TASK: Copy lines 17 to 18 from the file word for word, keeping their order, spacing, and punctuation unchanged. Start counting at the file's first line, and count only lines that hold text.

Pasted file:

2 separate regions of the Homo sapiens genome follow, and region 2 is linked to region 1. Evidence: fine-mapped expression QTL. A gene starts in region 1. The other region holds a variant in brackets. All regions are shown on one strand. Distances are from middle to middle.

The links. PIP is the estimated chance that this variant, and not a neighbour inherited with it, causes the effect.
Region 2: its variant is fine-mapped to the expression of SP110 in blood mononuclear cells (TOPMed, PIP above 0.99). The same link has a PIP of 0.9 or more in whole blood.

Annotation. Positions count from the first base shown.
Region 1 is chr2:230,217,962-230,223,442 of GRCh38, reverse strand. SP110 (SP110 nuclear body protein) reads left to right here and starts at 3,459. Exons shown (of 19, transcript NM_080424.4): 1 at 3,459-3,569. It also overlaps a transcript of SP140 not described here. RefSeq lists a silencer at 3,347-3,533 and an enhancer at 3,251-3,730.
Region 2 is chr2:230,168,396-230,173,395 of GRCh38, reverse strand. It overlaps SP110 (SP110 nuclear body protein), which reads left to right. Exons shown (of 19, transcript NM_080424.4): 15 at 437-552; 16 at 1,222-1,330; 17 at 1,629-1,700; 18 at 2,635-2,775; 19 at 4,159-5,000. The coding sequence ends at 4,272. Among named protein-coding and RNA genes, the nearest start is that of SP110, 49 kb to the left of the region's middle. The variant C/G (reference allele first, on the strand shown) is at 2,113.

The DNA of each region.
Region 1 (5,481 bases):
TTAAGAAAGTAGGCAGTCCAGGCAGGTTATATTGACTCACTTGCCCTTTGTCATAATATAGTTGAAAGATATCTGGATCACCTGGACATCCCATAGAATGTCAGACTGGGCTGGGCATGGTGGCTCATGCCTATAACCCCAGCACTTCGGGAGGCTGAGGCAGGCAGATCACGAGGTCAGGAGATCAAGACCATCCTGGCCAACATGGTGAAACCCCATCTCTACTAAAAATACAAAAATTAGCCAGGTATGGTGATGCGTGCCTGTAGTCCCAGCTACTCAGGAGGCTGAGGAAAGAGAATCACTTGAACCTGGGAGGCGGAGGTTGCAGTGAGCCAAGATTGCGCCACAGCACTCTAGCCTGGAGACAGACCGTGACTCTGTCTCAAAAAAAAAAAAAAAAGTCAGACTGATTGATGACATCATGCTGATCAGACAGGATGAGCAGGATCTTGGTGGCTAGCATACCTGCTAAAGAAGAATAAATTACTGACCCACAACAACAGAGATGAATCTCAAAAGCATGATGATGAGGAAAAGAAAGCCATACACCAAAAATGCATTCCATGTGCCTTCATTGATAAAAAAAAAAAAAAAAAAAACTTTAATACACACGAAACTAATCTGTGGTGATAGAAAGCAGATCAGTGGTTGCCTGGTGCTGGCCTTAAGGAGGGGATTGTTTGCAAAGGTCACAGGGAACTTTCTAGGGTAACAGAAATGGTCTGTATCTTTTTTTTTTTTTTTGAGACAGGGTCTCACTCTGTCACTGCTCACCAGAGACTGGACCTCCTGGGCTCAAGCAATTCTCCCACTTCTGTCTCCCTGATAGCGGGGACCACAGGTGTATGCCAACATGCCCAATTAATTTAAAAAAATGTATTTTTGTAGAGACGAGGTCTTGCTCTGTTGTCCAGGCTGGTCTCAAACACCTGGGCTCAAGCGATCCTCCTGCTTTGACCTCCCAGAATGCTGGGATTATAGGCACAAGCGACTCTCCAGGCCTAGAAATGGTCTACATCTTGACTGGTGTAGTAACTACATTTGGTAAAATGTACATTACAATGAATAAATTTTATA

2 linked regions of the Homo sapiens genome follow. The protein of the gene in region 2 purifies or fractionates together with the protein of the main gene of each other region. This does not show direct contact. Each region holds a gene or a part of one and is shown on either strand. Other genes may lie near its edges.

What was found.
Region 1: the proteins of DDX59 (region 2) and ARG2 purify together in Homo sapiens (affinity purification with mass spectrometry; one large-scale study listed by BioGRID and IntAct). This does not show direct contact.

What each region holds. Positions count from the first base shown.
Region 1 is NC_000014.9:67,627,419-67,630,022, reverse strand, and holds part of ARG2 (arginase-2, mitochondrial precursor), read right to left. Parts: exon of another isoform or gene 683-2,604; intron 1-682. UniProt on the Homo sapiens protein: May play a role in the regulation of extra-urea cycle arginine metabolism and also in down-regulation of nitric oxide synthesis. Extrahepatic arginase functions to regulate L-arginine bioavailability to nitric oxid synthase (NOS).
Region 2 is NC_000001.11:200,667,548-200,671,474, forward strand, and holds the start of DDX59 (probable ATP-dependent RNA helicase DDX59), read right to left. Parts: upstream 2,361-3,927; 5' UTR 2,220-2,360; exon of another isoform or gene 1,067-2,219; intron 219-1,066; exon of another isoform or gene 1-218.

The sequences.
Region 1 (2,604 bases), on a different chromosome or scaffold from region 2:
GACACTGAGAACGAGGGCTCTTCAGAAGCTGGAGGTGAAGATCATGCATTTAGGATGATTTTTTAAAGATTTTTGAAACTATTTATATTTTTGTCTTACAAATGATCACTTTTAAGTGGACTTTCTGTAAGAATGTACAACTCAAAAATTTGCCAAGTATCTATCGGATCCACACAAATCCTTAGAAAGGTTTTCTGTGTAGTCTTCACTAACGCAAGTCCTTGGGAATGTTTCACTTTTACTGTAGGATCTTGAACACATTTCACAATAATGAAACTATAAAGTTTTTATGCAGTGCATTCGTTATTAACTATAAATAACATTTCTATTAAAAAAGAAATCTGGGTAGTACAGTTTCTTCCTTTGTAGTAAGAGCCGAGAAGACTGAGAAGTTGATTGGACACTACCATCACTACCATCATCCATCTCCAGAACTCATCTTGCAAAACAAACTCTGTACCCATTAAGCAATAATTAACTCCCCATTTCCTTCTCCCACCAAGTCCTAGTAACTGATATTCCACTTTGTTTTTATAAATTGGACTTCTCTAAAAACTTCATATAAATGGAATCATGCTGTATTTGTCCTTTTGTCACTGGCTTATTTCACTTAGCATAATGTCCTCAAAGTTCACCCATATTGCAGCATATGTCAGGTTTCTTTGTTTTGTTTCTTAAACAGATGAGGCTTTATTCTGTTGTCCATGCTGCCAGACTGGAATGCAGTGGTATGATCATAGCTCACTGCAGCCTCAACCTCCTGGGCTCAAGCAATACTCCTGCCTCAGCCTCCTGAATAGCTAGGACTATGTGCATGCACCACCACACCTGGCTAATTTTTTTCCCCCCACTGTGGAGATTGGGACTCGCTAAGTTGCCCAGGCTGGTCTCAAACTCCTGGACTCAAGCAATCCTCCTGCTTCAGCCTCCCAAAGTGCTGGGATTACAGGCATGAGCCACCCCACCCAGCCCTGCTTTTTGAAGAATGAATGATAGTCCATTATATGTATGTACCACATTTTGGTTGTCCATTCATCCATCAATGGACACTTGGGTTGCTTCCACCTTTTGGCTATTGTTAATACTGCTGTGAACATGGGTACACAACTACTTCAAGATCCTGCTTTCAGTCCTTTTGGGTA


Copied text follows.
Region 1 (2,604 bases), on a different chromosome or scaffold from region 2:
GACACTGAGAACGAGGGCTCTTCAGAAGCTGGAGGTGAAGATCATGCATTTAGGATGATTTTTTAAAGATTTTTGAAACTATTTATATTTTTGTCTTACAAATGATCACTTTTAAGTGGACTTTCTGTAAGAATGTACAACTCAAAAATTTGCCAAGTATCTATCGGATCCACACAAATCCTTAGAAAGGTTTTCTGTGTAGTCTTCACTAACGCAAGTCCTTGGGAATGTTTCACTTTTACTGTAGGATCTTGAACACATTTCACAATAATGAAACTATAAAGTTTTTATGCAGTGCATTCGTTATTAACTATAAATAACATTTCTATTAAAAAAGAAATCTGGGTAGTACAGTTTCTTCCTTTGTAGTAAGAGCCGAGAAGACTGAGAAGTTGATTGGACACTACCATCACTACCATCATCCATCTCCAGAACTCATCTTGCAAAACAAACTCTGTACCCATTAAGCAATAATTAACTCCCCATTTCCTTCTCCCACCAAGTCCTAGTAACTGATATTCCACTTTGTTTTTATAAATTGGACTTCTCTAAAAACTTCATATAAATGGAATCATGCTGTATTTGTCCTTTTGTCACTGGCTTATTTCACTTAGCATAATGTCCTCAAAGTTCACCCATATTGCAGCATATGTCAGGTTTCTTTGTTTTGTTTCTTAAACAGATGAGGCTTTATTCTGTTGTCCATGCTGCCAGACTGGAATGCAGTGGTATGATCATAGCTCACTGCAGCCTCAACCTCCTGGGCTCAAGCAATACTCCTGCCTCAGCCTCCTGAATAGCTAGGACTATGTGCATGCACCACCACACCTGGCTAATTTTTTTCCCCCCACTGTGGAGATTGGGACTCGCTAAGTTGCCCAGGCTGGTCTCAAACTCCTGGACTCAAGCAATCCTCCTGCTTCAGCCTCCCAAAGTGCTGGGATTACAGGCATGAGCCACCCCACCCAGCCCTGCTTTTTGAAGAATGAATGATAGTCCATTATATGTATGTACCACATTTTGGTTGTCCATTCATCCATCAATGGACACTTGGGTTGCTTCCACCTTTTGGCTATTGTTAATACTGCTGTGAACATGGGTACACAACTACTTCAAGATCCTGCTTTCAGTCCTTTTGGGTA